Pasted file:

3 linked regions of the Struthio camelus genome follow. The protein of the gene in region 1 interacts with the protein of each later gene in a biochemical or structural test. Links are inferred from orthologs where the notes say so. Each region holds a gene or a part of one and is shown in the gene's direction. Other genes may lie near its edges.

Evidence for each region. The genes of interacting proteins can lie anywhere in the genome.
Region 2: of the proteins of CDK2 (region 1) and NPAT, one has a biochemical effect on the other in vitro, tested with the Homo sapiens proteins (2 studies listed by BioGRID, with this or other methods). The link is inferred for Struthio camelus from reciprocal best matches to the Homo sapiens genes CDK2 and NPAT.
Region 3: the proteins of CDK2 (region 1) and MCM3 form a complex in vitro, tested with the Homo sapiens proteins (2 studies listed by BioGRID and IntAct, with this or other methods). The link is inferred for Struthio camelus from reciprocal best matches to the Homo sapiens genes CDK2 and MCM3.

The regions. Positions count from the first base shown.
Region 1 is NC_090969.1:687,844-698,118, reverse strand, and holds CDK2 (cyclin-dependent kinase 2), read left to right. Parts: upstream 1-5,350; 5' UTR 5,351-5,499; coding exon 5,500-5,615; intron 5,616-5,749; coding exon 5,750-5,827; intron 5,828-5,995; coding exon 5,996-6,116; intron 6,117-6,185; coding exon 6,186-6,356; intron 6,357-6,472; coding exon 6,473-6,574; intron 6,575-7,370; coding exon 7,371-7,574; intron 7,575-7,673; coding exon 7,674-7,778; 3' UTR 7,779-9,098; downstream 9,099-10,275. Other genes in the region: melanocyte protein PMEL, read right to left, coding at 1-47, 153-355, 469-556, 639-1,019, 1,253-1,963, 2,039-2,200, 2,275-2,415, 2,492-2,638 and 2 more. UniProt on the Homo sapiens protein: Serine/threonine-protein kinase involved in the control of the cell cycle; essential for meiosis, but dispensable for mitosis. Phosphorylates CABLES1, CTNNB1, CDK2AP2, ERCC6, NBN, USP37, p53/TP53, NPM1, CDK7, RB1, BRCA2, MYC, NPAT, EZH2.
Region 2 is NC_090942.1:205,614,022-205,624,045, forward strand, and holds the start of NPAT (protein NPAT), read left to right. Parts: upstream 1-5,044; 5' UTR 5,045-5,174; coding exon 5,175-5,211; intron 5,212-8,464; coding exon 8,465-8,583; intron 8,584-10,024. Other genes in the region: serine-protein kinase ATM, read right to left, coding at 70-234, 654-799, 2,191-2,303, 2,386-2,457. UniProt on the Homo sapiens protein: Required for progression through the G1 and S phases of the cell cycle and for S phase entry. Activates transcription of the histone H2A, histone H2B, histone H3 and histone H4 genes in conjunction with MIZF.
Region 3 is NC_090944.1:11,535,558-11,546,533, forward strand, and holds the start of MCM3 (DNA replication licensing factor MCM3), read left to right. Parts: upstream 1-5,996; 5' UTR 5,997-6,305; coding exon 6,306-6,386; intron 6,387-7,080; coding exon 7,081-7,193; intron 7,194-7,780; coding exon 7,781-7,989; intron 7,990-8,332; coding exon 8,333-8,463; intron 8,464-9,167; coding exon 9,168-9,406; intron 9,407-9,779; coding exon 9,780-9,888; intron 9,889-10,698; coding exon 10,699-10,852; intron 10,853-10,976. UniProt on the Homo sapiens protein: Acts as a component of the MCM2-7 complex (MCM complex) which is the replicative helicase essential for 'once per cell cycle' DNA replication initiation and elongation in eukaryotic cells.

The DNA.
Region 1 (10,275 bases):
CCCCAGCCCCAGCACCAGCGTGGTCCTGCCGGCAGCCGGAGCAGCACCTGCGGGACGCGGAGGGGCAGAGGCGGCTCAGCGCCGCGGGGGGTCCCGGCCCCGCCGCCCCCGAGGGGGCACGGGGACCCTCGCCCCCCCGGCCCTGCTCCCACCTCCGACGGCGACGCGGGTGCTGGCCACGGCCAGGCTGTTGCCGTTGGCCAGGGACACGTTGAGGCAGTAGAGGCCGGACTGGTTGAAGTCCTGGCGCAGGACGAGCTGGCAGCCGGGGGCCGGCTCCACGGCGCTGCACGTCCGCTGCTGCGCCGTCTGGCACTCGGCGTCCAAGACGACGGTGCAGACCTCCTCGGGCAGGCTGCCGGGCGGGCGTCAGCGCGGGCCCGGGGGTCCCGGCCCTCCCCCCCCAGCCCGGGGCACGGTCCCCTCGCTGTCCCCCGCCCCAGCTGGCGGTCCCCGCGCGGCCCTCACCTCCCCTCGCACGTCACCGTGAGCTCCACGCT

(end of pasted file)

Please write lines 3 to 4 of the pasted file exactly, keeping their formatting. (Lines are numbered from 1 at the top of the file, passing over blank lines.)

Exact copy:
Region 2: of the proteins of CDK2 (region 1) and NPAT, one has a biochemical effect on the other in vitro, tested with the Homo sapiens proteins (2 studies listed by BioGRID, with this or other methods). The link is inferred for Struthio camelus from reciprocal best matches to the Homo sapiens genes CDK2 and NPAT.
Region 3: the proteins of CDK2 (region 1) and MCM3 form a complex in vitro, tested with the Homo sapiens proteins (2 studies listed by BioGRID and IntAct, with this or other methods). The link is inferred for Struthio camelus from reciprocal best matches to the Homo sapiens genes CDK2 and MCM3.